This should go without saying, but DO NOT wear the religious clothing of another country, or the traditional clothing of another country while in historical areas. Were you to walk through a Korean palace dressed in full geisha regalia, the locals would be incredibly insulted. And under no circumstances is it okay to play dress up in a monks uniform.

Myself in Hanbok and a HORDE of Korean girls taking cute photos at the grand palace in Seoul.

Myself in Hanbok and a HORDE of Korean girls taking cute photos at the grand palace in Seoul.

Don’t be afraid to have fun! Getting dolled up and feeling good is fun. Wearing traditional clothes is fun. Don’t be afraid to express that. Take pictures (I promise you the locals will be), visit the sites and stroll around like you belong there. If you look like you aren’t enjoying it, it makes it seem like an insult.

Finally, use this as an opportunity to learn more about the culture you’re participating in. Research a little bit about the clothes before you wear them. Their origins and histories are fascinating, and it will help you with all the rules above. You can’t know where, what and when it’s appropriate if you don’t know anything about it. Ask the people who run the rental stores for information! They will love that you want to learn, and it will make the experience over all more enjoyable. You will feel less uncomfortable if you have a genuine base of knowledge about the culture. When you care about it, its less appropriating and more participating. If a local does express discomfort in you wearing it, don’t get defensive! This is their culture, so it’s their right to have an opinion on it. Use it as an opportunity to learn more and ask them why they feel that way. It only adds to your respect for the garments when you are trying to understand the people behind them.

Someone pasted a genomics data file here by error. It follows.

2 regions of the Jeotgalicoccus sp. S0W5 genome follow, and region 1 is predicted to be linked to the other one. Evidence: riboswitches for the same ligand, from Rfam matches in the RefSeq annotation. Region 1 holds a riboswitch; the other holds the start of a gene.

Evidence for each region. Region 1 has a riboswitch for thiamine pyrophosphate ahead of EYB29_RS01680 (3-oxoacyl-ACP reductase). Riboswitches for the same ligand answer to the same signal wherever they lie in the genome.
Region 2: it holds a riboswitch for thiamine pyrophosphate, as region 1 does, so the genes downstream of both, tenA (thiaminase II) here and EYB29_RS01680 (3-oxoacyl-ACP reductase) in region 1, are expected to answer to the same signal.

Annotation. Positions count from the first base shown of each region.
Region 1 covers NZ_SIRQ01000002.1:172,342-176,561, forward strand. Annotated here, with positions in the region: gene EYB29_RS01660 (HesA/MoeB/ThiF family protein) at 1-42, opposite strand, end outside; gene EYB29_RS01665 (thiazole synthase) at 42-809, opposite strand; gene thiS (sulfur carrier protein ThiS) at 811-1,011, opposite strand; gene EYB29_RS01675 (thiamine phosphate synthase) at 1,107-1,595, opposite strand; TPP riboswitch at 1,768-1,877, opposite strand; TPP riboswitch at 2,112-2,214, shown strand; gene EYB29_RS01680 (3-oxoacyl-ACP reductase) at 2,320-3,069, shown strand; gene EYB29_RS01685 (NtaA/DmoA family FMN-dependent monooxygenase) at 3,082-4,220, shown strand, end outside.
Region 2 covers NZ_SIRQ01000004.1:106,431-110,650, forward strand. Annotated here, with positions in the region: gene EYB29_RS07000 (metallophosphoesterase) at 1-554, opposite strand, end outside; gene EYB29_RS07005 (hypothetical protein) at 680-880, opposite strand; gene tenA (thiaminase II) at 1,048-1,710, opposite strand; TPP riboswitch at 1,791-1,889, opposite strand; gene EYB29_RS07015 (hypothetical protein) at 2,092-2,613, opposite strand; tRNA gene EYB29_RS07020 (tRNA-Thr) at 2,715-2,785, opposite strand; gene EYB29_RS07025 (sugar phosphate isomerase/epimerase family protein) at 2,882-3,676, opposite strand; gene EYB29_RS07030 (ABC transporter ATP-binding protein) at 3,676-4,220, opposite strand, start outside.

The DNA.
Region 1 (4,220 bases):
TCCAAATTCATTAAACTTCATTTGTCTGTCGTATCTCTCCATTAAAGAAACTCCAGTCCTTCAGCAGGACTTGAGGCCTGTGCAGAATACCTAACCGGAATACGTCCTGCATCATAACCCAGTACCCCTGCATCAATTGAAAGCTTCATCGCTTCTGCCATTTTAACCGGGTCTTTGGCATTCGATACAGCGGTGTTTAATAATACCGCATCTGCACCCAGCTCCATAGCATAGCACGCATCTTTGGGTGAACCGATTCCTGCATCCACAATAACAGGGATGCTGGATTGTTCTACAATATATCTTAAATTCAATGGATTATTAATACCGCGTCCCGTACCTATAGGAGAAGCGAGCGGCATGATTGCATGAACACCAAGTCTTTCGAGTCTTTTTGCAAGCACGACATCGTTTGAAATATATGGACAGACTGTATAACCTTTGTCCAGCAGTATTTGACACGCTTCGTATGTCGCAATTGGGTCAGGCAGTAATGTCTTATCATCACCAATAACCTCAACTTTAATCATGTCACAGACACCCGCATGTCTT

A friend and I in matching hanbok. Note: If you are over 5’5”, your feet will stick out. Wear cute shoes.

A friend and I in matching hanbok. Note: If you are over 5’5”, your feet will stick out. Wear cute shoes.

Ultimately what amounts to cultural appropriation is up to the individual and differs by culture. Obviously these rules don’t apply in the west where we have much more mixed feelings towards heritage and how it relates to race. If your friends from that culture comment on your photos expressing their discomfort, open a dialogue and listen. Basically research, educate yourself, and be respectful. You will get the most out of this experience, and life, if you do!

Feel like a celebrity when a crowd of locals and other strangers want to take a photo with you. Here you see me awkwardly posing with five lovely Filipina ladies. Not pictured: the line of Korean tourists also wanting a picture with me.

Feel like a celebrity when a crowd of locals and other strangers want to take a photo with you. Here you see me awkwardly posing with five lovely Filipina ladies. Not pictured: the line of Korean tourists also wanting a picture with me.